Scientists from Yale’s Devoret research group have made a significant breakthrough in quantum computing by extending the lifetime of a qubit by 2.3 times, marking beyond the break-even point. The researchers improved the qubit’s coherence time: how long it can retain its quantum state before losing coherence and collapsing into classical bits. By extending the coherence time, the researchers have improved the qubit’s ability to preserve information and perform a more significant number of operations within a single lifetime.
The Devoret research group at Yale has achieved a significant advancement in quantum computing by extending the lifetime of a qubit beyond the break-even point. This development leads to higher preservation of information and allows for more operations to be performed on a qubit within its lifetime. To accomplish this breakthrough, the researchers utilized quantum error correction, a technique that protects information encoded in qubits from errors resulting from quantum noise.
Furthermore, machine learning was used to optimize calibration and precision, which led to a more precise and efficient error correction process. Using the Gottesman-Kitaev-Preskill quantum error correction code allowed the group to correct more errors than errors produced in quantum information, a significant achievement in the field.
This achievement is a critical step in developing practical quantum computers, which rely on stable and reliable qubits to perform complex calculations.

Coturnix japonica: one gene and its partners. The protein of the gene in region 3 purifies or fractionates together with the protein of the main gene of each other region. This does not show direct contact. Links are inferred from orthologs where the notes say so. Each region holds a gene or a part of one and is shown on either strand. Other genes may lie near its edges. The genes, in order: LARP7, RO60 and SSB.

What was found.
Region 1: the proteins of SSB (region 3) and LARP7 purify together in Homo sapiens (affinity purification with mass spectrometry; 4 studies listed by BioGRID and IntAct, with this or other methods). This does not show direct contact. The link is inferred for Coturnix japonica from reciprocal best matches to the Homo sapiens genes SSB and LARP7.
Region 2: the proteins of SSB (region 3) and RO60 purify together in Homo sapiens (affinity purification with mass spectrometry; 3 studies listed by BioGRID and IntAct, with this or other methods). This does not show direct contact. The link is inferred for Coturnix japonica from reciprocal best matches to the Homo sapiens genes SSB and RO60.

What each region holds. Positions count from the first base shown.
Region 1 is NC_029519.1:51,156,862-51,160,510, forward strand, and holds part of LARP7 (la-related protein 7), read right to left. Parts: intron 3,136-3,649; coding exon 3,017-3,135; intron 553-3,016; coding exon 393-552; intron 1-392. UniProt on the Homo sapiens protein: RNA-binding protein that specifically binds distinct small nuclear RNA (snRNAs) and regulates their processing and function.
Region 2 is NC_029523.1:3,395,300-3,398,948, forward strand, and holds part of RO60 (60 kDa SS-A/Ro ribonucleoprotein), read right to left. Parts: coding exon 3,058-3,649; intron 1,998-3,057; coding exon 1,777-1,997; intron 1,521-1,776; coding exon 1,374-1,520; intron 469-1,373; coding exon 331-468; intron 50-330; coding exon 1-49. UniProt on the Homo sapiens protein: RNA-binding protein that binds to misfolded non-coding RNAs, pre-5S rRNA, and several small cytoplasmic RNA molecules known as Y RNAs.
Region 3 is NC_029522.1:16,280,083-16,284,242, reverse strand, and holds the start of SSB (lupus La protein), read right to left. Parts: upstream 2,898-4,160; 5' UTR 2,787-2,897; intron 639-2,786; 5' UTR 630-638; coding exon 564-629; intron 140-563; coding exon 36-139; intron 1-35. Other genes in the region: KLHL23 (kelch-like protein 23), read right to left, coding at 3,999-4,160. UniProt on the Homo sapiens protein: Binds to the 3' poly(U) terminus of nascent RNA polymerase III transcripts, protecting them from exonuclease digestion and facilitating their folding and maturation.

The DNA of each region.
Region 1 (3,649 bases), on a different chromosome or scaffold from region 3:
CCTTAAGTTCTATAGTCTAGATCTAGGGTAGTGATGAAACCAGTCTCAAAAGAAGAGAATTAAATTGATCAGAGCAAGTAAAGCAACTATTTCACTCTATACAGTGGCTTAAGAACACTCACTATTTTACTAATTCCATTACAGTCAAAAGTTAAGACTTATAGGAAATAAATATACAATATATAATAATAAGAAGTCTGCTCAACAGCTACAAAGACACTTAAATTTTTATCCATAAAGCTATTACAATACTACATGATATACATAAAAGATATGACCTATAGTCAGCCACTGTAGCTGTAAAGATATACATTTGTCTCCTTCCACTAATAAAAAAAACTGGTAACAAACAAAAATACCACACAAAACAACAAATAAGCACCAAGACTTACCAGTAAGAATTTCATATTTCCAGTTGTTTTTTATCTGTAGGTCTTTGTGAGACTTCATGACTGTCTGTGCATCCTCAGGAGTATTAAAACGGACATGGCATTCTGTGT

Extending the Lifetime of a Qubit Beyond the Break-Even Point
Before this study, many research groups worldwide had approached the break-even point, as Steve Girvin, Eugene Higgins professor of physics at Yale stated. Girvin further explained that this breakthrough was achieved through interdisciplinary research efforts and the accumulation of progress made over the years. As a result, this study became the first to extend the lifetime of a qubit beyond the break-even point and produce a gain greater than one.
The researchers utilized machine learning to optimize calibration and precision and applied quantum error correction to protect information encoded in qubits from errors due to quantum noise. The Gottesman-Kitaev-Preskill quantum error correction code enabled the research group to correct more errors than it produced in quantum information, a significant breakthrough in the field.
Baptiste Royer, the former postdoctoral student in the Devoret research group, noted that having a stable qubit above the break-even point indicates that the theories behind quantum computing are plausible. This achievement has significant implications for the field of quantum computing, and it could lead to the development of more stable and reliable quantum computers.
Quantum computing takes a leap towards practicality with the recent breakthrough.
According to sources interviewed by the News, the recent breakthrough represents progress towards constructing more operational quantum computers. It also serves as a proof-of-principle demonstration that implies researchers may eventually build a quantum computer that outperforms any modern supercomputer. Even though quantum computers have yet to catch up to classical computers in terms of practicality, Girvin states that this breakthrough is a critical initial step in improving the functionality of quantum computers.
In pursuit of this objective, all three researchers have acknowledged the need for further progress to validate the practicality of quantum computing and quantum error correction. Specifically, they aim to extend the lifetime of qubits to a scale of billions and enable the implementation of complex algorithms by extending this breakthrough to multiple qubits. Royer emphasized this aspect of their research, highlighting the potential for significant advancements in quantum computing.
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